Reading the title may have some of you thinking I’m most likely in debt or have more than enough credit cards.
I have to say that both of those assumptions are wrong. Aside from our mortgage, we have very little debt. I have credit cards, but they are always paid up except for maybe one every so often. We are also not wealthy even in the slightest bit. My husband is a welder and I’m a SAHM. Yet somehow, I’m a shopper.
I’ll admit, I had a problem in high school and college. My money went to designer bags and over priced everything. I bounced my account on more than one occasion. I’m pretty sure I was trying to fill my angry void from being teased by mean girls for not having name brand clothes. It’s okay, the majority of them are unhappy now.
As I got further into my twenties, I became really good at budgeting and planning. I also realized two things: I didn’t need designers to make me happy, and I could shop and keep all of my bills paid with money to spare.
When we started our family, I ditched the majority of my designer items except for a bag or two and a fancy pair of shoes. When the babies came, I realized shopping was more than just buying stuff for me or gifts for my husband. I turned my slightly selfish shopping trips into self-care that covered everyone.
When I talk about shopping, it isn’t just singled down to going into a store and buying clothes, shoes, ect. Shopping also doesn’t always mean spending money. Window shopping and making lists is all apart of my it for me.
I have an entire section of my planner that lists all the things I want to buy within the next year. This list has furniture, home projects, and big ticket things like new tires for our truck.
I also make these lists for the holidays. I do a list for who we need to buy for and a list for our kids.
Lists are apart of shopping, and organizing makes me ridiculously happy. Taking an hour to sip coffee and compose a well thought out list is self-care for me. It relaxes me and helps me to refocus.
Window shopping counts as shopping. Whether it’s online or when we decide to take a random trip to Lowe’s or Target, it all makes me smile. Looking and thinking about what we could do to our house to spruce it up for the season or upcoming holidays is fun for me.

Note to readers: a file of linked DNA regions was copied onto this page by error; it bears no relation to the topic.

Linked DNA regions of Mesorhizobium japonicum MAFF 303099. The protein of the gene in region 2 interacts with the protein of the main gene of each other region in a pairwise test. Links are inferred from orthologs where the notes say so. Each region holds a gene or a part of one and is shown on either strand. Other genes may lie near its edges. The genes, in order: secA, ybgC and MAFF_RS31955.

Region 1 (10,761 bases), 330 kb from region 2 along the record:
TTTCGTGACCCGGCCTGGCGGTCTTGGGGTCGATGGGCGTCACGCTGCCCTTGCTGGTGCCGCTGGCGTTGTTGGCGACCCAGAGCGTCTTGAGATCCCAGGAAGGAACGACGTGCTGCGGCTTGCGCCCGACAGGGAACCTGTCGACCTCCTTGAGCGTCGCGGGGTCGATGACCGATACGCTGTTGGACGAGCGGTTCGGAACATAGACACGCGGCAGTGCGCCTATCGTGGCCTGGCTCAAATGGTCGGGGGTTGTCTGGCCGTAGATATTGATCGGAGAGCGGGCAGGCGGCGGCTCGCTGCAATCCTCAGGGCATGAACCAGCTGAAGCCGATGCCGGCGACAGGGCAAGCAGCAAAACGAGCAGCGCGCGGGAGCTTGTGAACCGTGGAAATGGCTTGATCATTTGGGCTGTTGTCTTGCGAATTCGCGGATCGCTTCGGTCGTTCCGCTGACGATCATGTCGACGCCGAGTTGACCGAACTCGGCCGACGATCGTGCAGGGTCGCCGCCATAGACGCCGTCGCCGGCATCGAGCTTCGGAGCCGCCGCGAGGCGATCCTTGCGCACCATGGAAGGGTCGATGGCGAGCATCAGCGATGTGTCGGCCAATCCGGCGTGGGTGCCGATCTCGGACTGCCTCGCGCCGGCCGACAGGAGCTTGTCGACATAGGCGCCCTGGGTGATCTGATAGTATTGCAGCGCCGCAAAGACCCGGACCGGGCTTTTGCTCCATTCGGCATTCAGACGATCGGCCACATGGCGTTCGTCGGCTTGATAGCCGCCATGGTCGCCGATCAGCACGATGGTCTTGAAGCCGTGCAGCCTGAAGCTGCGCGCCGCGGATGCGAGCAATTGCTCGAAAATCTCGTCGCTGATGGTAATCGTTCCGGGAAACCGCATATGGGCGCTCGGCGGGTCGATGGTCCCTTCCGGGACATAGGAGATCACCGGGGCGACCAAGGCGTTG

I look online and compare prices for the kids’ toys and clothes. It helps me to think about what we are going to need since they are growing. I can read about what brands run small and which jeans hold up best in the laundry. It’s like shopping research, and I love it!
It’s not stressful for me at all. If I can sit in a bubble bath and look at reviews on cleaning and beauty products, I’m in heaven. There’s so many items that we go through like shampoos and deodorants. There are reviews, coupons, and so much to check out online. It’s nice to try different options and find new favorites. To me, that’s also apart of shopping.
Even the smallest purchases can be self-care. I could get my daughter a few new hair products, and it will make my day. I could help my son pick out a couple different packs of Pokémon cards, and it will be enjoyable. I could try a new moisturizer and leave-in conditioner this month and be incredibly excited.
The little purchases make me happy. I could be having a shit-show of a week, but being able to make a trip to a store, whether I buy something or not, can always cheer me up.
Saying shopping is a part of my self-care sounds so selfish and like I’m throwing money at everything, but if you break down what all shopping can entail, it’s not even close to the assumptions. It makes me smile, so people with those preconceived ideas can mind their business.
Why not turn something you have to do weekly or monthly into a part of your self-care? I get it, shopping and lists make some people cringe. I’m just not one of those people.
After I publish this post, I’m going to check my Amazon wishlist to make sure I have it updated for Christmas. I will have a hot cup of tea and put my feet up while I do it too. Self-care!